British boffins have developed a washing machine that uses virtually no water.
Dampened clothes are spun in a machine with small polymer beads that act as the cleaning agent. The process leaves clothes clean and virtually dry.
Developer Xeros, a spin-out from the University of Leeds, said three years of laboratory testing had shown that the cleaning process cleans as well as conventional washing while requiring 90 per cent less water and operating with substantially less electricity.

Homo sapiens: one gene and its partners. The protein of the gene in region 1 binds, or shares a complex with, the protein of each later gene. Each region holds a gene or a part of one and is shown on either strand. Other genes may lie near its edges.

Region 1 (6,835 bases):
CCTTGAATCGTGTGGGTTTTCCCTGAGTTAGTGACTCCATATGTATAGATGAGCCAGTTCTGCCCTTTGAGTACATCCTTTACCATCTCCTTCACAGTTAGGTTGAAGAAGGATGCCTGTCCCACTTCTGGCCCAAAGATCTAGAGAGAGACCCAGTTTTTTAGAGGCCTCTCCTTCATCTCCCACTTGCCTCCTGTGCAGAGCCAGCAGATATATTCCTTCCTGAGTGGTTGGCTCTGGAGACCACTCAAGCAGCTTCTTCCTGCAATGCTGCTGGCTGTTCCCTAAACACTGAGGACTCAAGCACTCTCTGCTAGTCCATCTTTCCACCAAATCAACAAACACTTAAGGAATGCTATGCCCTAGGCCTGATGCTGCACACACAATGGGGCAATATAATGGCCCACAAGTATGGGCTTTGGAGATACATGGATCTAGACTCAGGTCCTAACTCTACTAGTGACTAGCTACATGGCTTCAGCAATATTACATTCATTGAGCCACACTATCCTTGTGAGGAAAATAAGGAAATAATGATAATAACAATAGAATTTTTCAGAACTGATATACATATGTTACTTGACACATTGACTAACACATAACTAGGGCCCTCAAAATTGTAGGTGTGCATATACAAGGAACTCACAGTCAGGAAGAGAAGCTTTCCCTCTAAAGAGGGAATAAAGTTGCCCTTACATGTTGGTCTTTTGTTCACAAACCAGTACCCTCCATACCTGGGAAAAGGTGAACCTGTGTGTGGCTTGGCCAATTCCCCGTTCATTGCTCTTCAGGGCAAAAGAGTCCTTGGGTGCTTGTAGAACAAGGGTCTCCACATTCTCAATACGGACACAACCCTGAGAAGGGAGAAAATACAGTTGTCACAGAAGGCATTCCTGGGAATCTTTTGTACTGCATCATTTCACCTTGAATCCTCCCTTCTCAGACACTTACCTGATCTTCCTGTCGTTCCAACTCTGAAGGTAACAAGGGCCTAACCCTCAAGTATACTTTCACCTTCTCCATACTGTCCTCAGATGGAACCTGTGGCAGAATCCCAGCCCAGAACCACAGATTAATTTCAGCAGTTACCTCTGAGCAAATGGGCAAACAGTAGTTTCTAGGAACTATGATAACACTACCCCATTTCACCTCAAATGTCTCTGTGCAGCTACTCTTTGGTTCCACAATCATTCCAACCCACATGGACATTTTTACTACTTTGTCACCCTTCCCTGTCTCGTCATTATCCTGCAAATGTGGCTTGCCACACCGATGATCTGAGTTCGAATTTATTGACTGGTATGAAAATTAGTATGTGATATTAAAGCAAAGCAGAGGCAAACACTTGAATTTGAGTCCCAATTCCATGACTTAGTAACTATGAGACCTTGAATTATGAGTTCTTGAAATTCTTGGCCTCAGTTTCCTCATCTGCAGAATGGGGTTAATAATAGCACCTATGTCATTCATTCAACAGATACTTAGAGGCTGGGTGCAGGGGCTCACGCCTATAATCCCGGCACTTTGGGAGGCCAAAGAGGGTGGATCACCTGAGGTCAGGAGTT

The technology was developed by chemistry-textiles professor Stephen Burkinshaw over a period of 30 years at the University.
The polymer beads can be reused hundreds of times and process requires far less electricity and detergent than with conventional washing machines.
"Our ambition is to be a bit like Dyson." Bill Westwater, the firm's chief executive told the Telegraph. "As long as the technology delivers the advantages we think it is going to this might become the new technology platform for laundry."
Mr Westwater said Xeros aims to have a commercially viable product by the end of the year.